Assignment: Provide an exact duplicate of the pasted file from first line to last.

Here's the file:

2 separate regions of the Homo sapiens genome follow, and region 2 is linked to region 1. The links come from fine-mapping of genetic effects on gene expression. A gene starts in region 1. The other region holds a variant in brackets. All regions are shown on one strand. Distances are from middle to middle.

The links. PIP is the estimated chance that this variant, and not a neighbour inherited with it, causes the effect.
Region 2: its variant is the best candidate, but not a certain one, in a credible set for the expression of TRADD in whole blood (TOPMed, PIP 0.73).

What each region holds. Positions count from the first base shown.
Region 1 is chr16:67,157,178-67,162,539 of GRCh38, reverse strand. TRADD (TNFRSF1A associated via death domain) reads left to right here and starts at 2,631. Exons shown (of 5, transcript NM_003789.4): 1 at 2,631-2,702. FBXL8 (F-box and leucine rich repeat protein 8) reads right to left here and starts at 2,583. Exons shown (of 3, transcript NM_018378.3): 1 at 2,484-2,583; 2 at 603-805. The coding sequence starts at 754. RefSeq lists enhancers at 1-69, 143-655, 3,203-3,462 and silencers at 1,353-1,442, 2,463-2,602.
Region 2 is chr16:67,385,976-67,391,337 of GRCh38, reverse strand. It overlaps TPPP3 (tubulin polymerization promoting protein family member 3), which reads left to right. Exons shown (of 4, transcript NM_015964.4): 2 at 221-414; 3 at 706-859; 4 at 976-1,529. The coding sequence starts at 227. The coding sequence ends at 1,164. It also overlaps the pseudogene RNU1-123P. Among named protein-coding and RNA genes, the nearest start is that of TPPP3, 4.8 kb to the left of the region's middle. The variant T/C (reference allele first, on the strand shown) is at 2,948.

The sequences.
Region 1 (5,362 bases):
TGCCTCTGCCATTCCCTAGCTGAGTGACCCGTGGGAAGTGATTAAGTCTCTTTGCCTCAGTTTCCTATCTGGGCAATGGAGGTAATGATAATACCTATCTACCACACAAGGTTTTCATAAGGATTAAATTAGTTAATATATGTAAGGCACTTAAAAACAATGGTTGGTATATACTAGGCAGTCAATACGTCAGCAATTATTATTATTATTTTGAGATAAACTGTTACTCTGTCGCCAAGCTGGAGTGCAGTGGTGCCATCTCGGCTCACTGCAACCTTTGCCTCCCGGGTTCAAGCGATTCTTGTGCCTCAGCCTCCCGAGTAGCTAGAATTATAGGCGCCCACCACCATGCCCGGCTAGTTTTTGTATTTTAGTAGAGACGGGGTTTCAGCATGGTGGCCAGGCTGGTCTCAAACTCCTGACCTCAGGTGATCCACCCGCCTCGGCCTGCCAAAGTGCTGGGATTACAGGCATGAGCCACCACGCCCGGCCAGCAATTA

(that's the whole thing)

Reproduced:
2 separate regions of the Homo sapiens genome follow, and region 2 is linked to region 1. The links come from fine-mapping of genetic effects on gene expression. A gene starts in region 1. The other region holds a variant in brackets. All regions are shown on one strand. Distances are from middle to middle.

The links. PIP is the estimated chance that this variant, and not a neighbour inherited with it, causes the effect.
Region 2: its variant is the best candidate, but not a certain one, in a credible set for the expression of TRADD in whole blood (TOPMed, PIP 0.73).

What each region holds. Positions count from the first base shown.
Region 1 is chr16:67,157,178-67,162,539 of GRCh38, reverse strand. TRADD (TNFRSF1A associated via death domain) reads left to right here and starts at 2,631. Exons shown (of 5, transcript NM_003789.4): 1 at 2,631-2,702. FBXL8 (F-box and leucine rich repeat protein 8) reads right to left here and starts at 2,583. Exons shown (of 3, transcript NM_018378.3): 1 at 2,484-2,583; 2 at 603-805. The coding sequence starts at 754. RefSeq lists enhancers at 1-69, 143-655, 3,203-3,462 and silencers at 1,353-1,442, 2,463-2,602.
Region 2 is chr16:67,385,976-67,391,337 of GRCh38, reverse strand. It overlaps TPPP3 (tubulin polymerization promoting protein family member 3), which reads left to right. Exons shown (of 4, transcript NM_015964.4): 2 at 221-414; 3 at 706-859; 4 at 976-1,529. The coding sequence starts at 227. The coding sequence ends at 1,164. It also overlaps the pseudogene RNU1-123P. Among named protein-coding and RNA genes, the nearest start is that of TPPP3, 4.8 kb to the left of the region's middle. The variant T/C (reference allele first, on the strand shown) is at 2,948.

The sequences.
Region 1 (5,362 bases):
TGCCTCTGCCATTCCCTAGCTGAGTGACCCGTGGGAAGTGATTAAGTCTCTTTGCCTCAGTTTCCTATCTGGGCAATGGAGGTAATGATAATACCTATCTACCACACAAGGTTTTCATAAGGATTAAATTAGTTAATATATGTAAGGCACTTAAAAACAATGGTTGGTATATACTAGGCAGTCAATACGTCAGCAATTATTATTATTATTTTGAGATAAACTGTTACTCTGTCGCCAAGCTGGAGTGCAGTGGTGCCATCTCGGCTCACTGCAACCTTTGCCTCCCGGGTTCAAGCGATTCTTGTGCCTCAGCCTCCCGAGTAGCTAGAATTATAGGCGCCCACCACCATGCCCGGCTAGTTTTTGTATTTTAGTAGAGACGGGGTTTCAGCATGGTGGCCAGGCTGGTCTCAAACTCCTGACCTCAGGTGATCCACCCGCCTCGGCCTGCCAAAGTGCTGGGATTACAGGCATGAGCCACCACGCCCGGCCAGCAATTA